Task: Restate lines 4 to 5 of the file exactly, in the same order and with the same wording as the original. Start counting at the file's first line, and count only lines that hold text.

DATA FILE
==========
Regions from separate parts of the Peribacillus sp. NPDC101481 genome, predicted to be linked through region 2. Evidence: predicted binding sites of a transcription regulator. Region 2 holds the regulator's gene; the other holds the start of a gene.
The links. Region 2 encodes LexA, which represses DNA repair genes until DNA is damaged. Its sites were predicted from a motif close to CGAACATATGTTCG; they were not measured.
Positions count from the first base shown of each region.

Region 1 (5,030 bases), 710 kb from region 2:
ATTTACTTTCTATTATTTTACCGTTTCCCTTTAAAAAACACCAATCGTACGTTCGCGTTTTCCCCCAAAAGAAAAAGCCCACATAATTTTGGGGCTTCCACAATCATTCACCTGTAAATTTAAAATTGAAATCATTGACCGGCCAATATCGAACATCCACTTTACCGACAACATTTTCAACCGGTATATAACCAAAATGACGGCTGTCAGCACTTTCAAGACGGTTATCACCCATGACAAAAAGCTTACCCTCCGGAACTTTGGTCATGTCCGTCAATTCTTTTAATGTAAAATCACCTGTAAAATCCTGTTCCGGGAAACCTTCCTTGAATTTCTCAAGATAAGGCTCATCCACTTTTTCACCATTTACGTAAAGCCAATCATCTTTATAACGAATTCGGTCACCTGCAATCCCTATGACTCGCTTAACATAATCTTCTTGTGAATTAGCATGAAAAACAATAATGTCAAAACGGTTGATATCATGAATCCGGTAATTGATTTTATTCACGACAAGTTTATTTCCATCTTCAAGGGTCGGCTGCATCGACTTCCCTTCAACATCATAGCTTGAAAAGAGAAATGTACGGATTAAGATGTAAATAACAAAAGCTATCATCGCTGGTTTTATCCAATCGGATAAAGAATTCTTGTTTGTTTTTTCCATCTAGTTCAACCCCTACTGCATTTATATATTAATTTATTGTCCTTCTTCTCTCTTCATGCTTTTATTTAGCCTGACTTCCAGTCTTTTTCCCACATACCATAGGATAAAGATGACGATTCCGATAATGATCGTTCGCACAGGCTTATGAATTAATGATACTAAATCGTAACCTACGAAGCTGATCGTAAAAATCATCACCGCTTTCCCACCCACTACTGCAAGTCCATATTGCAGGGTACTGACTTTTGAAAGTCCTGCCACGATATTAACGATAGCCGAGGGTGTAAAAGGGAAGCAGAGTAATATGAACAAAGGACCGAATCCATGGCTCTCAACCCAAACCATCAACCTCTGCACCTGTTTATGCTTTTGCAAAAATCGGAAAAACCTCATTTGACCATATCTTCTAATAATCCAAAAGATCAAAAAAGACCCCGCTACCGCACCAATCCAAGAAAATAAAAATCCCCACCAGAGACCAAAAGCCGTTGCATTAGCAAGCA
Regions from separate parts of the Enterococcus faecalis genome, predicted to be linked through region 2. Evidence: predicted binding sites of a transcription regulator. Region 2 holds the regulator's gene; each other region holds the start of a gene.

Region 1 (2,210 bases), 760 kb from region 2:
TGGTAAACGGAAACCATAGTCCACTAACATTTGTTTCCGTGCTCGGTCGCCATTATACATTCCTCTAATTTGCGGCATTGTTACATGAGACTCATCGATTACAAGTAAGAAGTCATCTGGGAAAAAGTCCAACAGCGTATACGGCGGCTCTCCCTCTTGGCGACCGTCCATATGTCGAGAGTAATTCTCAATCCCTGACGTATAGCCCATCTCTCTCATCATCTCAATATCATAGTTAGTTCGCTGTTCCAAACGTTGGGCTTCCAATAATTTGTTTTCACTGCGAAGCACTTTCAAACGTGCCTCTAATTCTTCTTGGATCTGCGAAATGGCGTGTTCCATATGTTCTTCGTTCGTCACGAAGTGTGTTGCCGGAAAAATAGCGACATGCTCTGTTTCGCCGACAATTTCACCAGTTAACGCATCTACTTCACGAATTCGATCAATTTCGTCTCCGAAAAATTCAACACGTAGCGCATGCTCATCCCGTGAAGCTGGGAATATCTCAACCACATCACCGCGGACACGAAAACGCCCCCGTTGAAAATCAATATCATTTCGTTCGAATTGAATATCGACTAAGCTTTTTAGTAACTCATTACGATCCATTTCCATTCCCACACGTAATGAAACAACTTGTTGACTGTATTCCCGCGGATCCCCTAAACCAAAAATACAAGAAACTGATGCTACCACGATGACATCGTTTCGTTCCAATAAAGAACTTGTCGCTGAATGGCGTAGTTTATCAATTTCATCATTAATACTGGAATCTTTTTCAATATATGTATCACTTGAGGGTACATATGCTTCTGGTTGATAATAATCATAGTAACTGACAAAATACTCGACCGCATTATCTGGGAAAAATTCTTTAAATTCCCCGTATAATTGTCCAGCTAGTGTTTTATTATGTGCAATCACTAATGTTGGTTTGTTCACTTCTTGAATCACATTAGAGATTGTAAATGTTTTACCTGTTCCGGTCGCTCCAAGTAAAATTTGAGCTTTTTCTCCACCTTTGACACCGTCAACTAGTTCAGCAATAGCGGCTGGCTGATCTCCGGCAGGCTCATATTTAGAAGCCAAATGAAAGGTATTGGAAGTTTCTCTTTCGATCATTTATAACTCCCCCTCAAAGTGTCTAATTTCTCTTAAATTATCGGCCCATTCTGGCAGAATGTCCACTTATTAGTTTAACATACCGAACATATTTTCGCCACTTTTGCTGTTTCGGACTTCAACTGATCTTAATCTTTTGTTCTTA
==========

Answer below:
Region 1 (5,030 bases), 710 kb from region 2:
ATTTACTTTCTATTATTTTACCGTTTCCCTTTAAAAAACACCAATCGTACGTTCGCGTTTTCCCCCAAAAGAAAAAGCCCACATAATTTTGGGGCTTCCACAATCATTCACCTGTAAATTTAAAATTGAAATCATTGACCGGCCAATATCGAACATCCACTTTACCGACAACATTTTCAACCGGTATATAACCAAAATGACGGCTGTCAGCACTTTCAAGACGGTTATCACCCATGACAAAAAGCTTACCCTCCGGAACTTTGGTCATGTCCGTCAATTCTTTTAATGTAAAATCACCTGTAAAATCCTGTTCCGGGAAACCTTCCTTGAATTTCTCAAGATAAGGCTCATCCACTTTTTCACCATTTACGTAAAGCCAATCATCTTTATAACGAATTCGGTCACCTGCAATCCCTATGACTCGCTTAACATAATCTTCTTGTGAATTAGCATGAAAAACAATAATGTCAAAACGGTTGATATCATGAATCCGGTAATTGATTTTATTCACGACAAGTTTATTTCCATCTTCAAGGGTCGGCTGCATCGACTTCCCTTCAACATCATAGCTTGAAAAGAGAAATGTACGGATTAAGATGTAAATAACAAAAGCTATCATCGCTGGTTTTATCCAATCGGATAAAGAATTCTTGTTTGTTTTTTCCATCTAGTTCAACCCCTACTGCATTTATATATTAATTTATTGTCCTTCTTCTCTCTTCATGCTTTTATTTAGCCTGACTTCCAGTCTTTTTCCCACATACCATAGGATAAAGATGACGATTCCGATAATGATCGTTCGCACAGGCTTATGAATTAATGATACTAAATCGTAACCTACGAAGCTGATCGTAAAAATCATCACCGCTTTCCCACCCACTACTGCAAGTCCATATTGCAGGGTACTGACTTTTGAAAGTCCTGCCACGATATTAACGATAGCCGAGGGTGTAAAAGGGAAGCAGAGTAATATGAACAAAGGACCGAATCCATGGCTCTCAACCCAAACCATCAACCTCTGCACCTGTTTATGCTTTTGCAAAAATCGGAAAAACCTCATTTGACCATATCTTCTAATAATCCAAAAGATCAAAAAAGACCCCGCTACCGCACCAATCCAAGAAAATAAAAATCCCCACCAGAGACCAAAAGCCGTTGCATTAGCAAGCA